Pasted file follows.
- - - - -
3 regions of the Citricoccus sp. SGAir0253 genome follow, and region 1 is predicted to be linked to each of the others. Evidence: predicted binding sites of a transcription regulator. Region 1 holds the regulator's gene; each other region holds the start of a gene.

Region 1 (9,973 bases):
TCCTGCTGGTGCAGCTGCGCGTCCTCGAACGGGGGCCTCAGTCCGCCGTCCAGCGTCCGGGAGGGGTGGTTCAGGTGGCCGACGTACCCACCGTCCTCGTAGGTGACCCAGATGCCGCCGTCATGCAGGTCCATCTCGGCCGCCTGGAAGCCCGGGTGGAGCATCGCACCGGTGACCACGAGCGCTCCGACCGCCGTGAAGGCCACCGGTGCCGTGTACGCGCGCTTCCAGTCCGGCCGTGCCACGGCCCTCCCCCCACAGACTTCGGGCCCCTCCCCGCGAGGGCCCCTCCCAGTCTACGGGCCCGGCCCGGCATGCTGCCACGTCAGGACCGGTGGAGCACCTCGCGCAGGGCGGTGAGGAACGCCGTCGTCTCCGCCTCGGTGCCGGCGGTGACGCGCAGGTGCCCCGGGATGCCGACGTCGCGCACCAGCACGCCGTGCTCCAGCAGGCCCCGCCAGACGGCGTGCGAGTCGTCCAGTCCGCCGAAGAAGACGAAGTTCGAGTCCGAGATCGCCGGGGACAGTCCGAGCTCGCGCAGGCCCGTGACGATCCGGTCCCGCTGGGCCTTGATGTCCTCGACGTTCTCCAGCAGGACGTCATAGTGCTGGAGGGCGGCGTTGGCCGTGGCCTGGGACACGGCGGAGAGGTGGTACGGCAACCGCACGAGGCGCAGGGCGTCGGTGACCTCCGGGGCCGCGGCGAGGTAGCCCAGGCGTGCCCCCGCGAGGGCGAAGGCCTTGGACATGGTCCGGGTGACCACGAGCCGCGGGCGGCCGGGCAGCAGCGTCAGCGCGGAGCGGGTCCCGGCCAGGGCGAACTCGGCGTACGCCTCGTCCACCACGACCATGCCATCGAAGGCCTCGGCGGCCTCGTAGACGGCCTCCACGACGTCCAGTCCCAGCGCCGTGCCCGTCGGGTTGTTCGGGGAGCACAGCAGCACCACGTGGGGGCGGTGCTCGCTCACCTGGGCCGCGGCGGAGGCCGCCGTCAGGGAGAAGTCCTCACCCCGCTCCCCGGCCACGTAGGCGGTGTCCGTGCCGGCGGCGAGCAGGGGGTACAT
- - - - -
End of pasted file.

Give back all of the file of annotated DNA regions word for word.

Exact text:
3 regions of the Citricoccus sp. SGAir0253 genome follow, and region 1 is predicted to be linked to each of the others. Evidence: predicted binding sites of a transcription regulator. Region 1 holds the regulator's gene; each other region holds the start of a gene.

Region 1 (9,973 bases):
TCCTGCTGGTGCAGCTGCGCGTCCTCGAACGGGGGCCTCAGTCCGCCGTCCAGCGTCCGGGAGGGGTGGTTCAGGTGGCCGACGTACCCACCGTCCTCGTAGGTGACCCAGATGCCGCCGTCATGCAGGTCCATCTCGGCCGCCTGGAAGCCCGGGTGGAGCATCGCACCGGTGACCACGAGCGCTCCGACCGCCGTGAAGGCCACCGGTGCCGTGTACGCGCGCTTCCAGTCCGGCCGTGCCACGGCCCTCCCCCCACAGACTTCGGGCCCCTCCCCGCGAGGGCCCCTCCCAGTCTACGGGCCCGGCCCGGCATGCTGCCACGTCAGGACCGGTGGAGCACCTCGCGCAGGGCGGTGAGGAACGCCGTCGTCTCCGCCTCGGTGCCGGCGGTGACGCGCAGGTGCCCCGGGATGCCGACGTCGCGCACCAGCACGCCGTGCTCCAGCAGGCCCCGCCAGACGGCGTGCGAGTCGTCCAGTCCGCCGAAGAAGACGAAGTTCGAGTCCGAGATCGCCGGGGACAGTCCGAGCTCGCGCAGGCCCGTGACGATCCGGTCCCGCTGGGCCTTGATGTCCTCGACGTTCTCCAGCAGGACGTCATAGTGCTGGAGGGCGGCGTTGGCCGTGGCCTGGGACACGGCGGAGAGGTGGTACGGCAACCGCACGAGGCGCAGGGCGTCGGTGACCTCCGGGGCCGCGGCGAGGTAGCCCAGGCGTGCCCCCGCGAGGGCGAAGGCCTTGGACATGGTCCGGGTGACCACGAGCCGCGGGCGGCCGGGCAGCAGCGTCAGCGCGGAGCGGGTCCCGGCCAGGGCGAACTCGGCGTACGCCTCGTCCACCACGACCATGCCATCGAAGGCCTCGGCGGCCTCGTAGACGGCCTCCACGACGTCCAGTCCCAGCGCCGTGCCCGTCGGGTTGTTCGGGGAGCACAGCAGCACCACGTGGGGGCGGTGCTCGCTCACCTGGGCCGCGGCGGAGGCCGCCGTCAGGGAGAAGTCCTCACCCCGCTCCCCGGCCACGTAGGCGGTGTCCGTGCCGGCGGCGAGCAGGGGGTACAT